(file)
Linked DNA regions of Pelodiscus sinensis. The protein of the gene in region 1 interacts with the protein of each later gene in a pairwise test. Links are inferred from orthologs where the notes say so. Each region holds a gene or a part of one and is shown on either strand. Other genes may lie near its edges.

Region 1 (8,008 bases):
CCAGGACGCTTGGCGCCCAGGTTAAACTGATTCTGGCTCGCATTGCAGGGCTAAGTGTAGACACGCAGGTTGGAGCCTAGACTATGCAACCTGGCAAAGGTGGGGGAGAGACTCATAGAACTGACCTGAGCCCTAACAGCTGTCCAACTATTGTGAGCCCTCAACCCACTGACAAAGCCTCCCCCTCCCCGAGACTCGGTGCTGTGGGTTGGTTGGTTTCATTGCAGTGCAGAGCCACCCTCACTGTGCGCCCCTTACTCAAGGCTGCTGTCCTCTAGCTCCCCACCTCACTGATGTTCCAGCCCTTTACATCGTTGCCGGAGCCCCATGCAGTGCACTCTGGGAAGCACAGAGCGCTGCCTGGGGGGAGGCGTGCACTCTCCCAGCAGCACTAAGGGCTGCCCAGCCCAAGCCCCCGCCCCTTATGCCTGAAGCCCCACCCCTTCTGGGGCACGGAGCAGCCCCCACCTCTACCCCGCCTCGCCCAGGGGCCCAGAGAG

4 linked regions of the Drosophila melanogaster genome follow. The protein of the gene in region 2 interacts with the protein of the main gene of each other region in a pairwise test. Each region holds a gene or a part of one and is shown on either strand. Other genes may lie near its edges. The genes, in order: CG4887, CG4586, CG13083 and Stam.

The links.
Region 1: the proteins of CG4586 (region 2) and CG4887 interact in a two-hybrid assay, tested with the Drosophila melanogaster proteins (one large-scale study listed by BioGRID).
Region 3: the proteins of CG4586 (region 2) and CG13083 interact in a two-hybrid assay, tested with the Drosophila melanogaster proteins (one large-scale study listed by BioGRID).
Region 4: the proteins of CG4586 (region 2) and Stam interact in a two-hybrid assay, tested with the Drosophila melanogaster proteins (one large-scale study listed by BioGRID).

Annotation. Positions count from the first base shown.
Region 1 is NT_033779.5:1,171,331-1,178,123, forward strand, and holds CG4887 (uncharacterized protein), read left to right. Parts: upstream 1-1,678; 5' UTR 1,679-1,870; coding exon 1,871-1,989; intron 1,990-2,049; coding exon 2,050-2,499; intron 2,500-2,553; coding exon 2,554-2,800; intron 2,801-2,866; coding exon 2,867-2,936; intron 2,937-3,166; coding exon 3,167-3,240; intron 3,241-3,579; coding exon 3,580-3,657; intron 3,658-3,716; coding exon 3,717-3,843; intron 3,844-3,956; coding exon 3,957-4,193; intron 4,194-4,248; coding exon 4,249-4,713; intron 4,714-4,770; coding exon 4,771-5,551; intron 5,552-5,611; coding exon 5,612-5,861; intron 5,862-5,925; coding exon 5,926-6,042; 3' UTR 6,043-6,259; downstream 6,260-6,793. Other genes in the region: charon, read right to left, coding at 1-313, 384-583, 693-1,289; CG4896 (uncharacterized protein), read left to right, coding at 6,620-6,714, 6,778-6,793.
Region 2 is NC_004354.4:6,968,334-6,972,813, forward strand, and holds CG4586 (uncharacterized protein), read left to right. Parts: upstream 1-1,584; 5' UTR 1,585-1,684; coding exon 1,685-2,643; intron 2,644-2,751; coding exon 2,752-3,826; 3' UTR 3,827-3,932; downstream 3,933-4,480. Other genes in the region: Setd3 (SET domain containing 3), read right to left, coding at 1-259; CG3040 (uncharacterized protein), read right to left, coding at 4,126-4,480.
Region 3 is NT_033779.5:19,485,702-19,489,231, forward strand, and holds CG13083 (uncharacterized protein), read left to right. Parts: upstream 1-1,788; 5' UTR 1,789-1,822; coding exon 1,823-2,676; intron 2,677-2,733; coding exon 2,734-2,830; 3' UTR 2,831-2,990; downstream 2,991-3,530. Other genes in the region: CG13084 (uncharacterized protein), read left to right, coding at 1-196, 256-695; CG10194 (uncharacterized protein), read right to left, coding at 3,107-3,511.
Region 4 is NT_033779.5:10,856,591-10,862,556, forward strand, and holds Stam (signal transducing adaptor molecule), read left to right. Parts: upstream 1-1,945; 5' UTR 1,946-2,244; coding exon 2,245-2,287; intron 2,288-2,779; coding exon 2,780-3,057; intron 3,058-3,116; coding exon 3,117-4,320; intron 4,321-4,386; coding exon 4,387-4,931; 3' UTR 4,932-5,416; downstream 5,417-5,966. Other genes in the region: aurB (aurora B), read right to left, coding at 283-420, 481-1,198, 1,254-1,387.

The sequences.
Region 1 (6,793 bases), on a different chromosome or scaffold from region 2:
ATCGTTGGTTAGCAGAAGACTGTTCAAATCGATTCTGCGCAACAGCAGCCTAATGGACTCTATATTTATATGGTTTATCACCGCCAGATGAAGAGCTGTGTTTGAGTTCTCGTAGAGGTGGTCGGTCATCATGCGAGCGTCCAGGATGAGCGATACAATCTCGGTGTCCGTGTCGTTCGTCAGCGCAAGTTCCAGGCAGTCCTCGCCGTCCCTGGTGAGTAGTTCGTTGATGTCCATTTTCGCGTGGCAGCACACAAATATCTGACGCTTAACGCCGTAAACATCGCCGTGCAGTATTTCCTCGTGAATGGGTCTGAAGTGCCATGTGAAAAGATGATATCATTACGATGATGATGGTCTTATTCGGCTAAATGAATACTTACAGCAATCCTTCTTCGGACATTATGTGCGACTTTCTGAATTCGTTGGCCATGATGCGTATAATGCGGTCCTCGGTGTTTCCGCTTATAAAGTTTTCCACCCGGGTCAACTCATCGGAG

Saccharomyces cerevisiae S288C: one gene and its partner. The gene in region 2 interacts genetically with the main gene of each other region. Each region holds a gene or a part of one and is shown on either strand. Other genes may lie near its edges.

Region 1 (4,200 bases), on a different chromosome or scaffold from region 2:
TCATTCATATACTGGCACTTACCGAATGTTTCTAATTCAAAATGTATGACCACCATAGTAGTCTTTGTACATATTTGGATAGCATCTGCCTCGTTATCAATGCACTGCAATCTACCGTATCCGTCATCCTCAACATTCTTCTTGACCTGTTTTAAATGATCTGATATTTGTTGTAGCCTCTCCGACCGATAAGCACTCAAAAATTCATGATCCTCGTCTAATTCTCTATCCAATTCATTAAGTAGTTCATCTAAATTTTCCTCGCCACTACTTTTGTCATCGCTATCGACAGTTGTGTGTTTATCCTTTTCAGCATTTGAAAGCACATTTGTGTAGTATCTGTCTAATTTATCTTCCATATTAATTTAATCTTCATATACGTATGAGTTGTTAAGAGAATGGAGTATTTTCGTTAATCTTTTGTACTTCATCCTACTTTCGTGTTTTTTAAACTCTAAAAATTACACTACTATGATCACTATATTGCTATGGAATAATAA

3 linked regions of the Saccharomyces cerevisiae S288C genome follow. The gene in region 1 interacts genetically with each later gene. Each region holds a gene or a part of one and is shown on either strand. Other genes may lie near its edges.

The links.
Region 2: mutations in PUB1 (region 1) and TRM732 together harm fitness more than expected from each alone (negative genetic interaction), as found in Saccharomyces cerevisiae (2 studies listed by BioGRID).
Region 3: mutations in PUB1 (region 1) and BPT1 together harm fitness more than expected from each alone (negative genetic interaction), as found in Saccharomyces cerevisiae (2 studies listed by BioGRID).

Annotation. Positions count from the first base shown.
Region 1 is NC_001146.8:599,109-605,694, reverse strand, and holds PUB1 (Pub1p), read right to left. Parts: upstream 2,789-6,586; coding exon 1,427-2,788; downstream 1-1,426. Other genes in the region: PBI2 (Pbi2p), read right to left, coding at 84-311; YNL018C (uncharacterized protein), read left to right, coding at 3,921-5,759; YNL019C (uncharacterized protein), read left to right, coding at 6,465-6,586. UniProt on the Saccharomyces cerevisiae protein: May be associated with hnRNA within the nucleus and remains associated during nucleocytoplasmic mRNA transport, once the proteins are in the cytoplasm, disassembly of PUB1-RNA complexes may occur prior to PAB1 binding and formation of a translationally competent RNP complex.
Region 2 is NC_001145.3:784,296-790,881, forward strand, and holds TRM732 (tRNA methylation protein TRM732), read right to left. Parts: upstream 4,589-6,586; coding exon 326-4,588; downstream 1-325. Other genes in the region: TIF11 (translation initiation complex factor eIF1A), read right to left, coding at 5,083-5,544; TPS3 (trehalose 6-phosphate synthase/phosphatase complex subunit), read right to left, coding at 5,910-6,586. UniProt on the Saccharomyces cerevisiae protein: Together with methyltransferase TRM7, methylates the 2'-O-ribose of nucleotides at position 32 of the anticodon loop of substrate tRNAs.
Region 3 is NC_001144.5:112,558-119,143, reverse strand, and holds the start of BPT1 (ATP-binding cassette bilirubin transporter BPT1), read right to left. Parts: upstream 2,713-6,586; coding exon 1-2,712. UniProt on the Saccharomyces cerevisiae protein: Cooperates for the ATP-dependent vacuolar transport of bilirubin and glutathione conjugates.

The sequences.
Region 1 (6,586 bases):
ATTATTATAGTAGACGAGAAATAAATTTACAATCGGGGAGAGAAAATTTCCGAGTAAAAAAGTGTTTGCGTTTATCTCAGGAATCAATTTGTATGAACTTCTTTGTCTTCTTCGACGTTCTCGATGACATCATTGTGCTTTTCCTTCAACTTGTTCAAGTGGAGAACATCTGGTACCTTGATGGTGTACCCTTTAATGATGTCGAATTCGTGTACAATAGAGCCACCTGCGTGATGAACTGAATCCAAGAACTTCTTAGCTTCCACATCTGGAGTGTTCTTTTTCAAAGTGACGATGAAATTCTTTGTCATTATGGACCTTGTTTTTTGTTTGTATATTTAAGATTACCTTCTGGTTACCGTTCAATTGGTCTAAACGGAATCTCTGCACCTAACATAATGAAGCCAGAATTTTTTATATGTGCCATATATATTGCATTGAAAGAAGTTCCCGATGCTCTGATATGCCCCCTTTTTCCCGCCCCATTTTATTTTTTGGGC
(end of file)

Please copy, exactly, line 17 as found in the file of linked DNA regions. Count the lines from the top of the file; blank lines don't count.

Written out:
Saccharomyces cerevisiae S288C: one gene and its partner. The gene in region 2 interacts genetically with the main gene of each other region. Each region holds a gene or a part of one and is shown on either strand. Other genes may lie near its edges.